The most common activity instituted by orphanage directors is the creation of "incentive" programs in the areas around their facilities. The development of this type of program involves contacting area hospitals and informing doctors and other medical personnel that the orphanage is willing to offer rewards to anyone referring a birth family to the orphanage. Doctors then communicate this information to birth parents that have children in the area hospitals, or who come in for pre-natal exams. Families are made aware that they can receive substantial sums of money (usually around 2,000 yuan) if they relinquish their newborn child to the doctor or the orphanage directly.

Additionally, orphanage employees, including foster families, are offered incentives to be on the lookout in their villages for pregnant women. Rewards are again paid for referrals.

In addition to the initial story of incentive programs revealed in the Hengdong, Hengnan, Hengshan, Hengyang County and Qidong orphanages, recent Media expose's have shown the incentive programs are in place in Changde and Fuzhou orphanages. My own experience leads me to believe that over 50% of the children adopted from China come from orphanages that offer incentives to birth families or finders.

"Incentive" programs do not directly involve kidnapping of children, or forced relinquishment of children by birth families. Rather, they involve the free-will abandonment of children in return for a financial reward. While the Hague Agreement allows the payment of a "reasonable" fee to finders, it strictly prohibits the payment of any money to birth families.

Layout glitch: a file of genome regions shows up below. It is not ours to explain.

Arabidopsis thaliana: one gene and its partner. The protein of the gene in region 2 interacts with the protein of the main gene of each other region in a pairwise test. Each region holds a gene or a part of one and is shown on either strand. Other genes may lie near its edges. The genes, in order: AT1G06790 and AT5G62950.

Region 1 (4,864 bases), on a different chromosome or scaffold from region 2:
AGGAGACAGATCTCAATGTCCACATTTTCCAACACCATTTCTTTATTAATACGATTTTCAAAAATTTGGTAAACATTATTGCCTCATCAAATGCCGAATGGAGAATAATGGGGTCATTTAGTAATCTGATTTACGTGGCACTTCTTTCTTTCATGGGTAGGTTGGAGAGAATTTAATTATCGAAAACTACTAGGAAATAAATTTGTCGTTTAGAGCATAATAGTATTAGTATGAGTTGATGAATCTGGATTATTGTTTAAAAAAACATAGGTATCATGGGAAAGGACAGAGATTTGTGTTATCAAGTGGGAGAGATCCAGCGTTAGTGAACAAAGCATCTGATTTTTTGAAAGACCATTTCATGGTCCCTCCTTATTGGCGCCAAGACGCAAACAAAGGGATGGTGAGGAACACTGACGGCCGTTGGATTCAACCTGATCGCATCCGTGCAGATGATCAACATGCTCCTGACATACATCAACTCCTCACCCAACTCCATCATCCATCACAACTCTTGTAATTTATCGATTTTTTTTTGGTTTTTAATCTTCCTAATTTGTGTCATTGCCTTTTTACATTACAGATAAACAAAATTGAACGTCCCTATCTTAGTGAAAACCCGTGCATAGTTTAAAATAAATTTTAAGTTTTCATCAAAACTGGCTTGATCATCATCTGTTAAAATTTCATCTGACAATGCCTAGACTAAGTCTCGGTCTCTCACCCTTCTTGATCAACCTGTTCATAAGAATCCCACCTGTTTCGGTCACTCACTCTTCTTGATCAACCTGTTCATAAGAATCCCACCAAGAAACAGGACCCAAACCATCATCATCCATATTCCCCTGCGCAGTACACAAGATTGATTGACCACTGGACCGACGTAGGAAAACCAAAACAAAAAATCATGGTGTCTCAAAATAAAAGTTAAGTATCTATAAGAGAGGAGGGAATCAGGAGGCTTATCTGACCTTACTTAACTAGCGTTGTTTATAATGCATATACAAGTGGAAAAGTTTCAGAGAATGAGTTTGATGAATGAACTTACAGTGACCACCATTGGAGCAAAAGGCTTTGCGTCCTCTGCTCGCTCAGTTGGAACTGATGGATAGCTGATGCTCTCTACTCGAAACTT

The following conversation (recorded in April 2008) explains the reasons why many orphanages get involved with incentive programs. This interview with an orphanage worker in Jiangxi's Fuzhou orphanage, illustrates how the incentive programs operate.

This is a classic example of an incentive program being needed to bolster adoption rates falling as a result of the success of a Family Planning program. The more successful the Family Planning office is at reducing unwanted children in their area, the fewer babies are found, so the orphanage feels it necessary to increase the money offered to draw children in. Clearly without the financial incentive Fuzhou would have few babies rather than being the largest adopting orphanage in China.

The problem, as this video also clearly articulates, is that there is no checks on who sells the child to the orphanage. Anyone -- a finder, a kidnapper, or a birth parent -- can turn in a child for the reward. It is a "don't ask, don't tell" arrangement, opening the door to substantial abuse. One recent example of this occurred in Dianjiang orphanage in Chongqing. There a small child was kidnapped off the street and brought to the Dianjiang orphanage. She was submitted for international adoption. When her birth parents inquired if their daughter was in the orphanage, they were denied access to see. Finally, after many attempts to see if their daughter was in the orphanage, the birth mother finagled her way in and found their daughter. Such are the problems of offering money in China -- everyone responds.

The biggest issues, in my opinion, have to do with these incentive programs. By offering such a large sum in the poorest areas of China, orphanages open the door to people kidnapping children for the "ransom". Orphanages open the door to women producing children simply to sell, creating "baby farms." I must be clear that I don't believe that orphanages create these problems in China -- these problems are much larger than the orphanages. But in promoting incentive programs to bolster adoptions, orphanages become participants in the baby trafficking problems in China. They become a piece of the overall puzzle.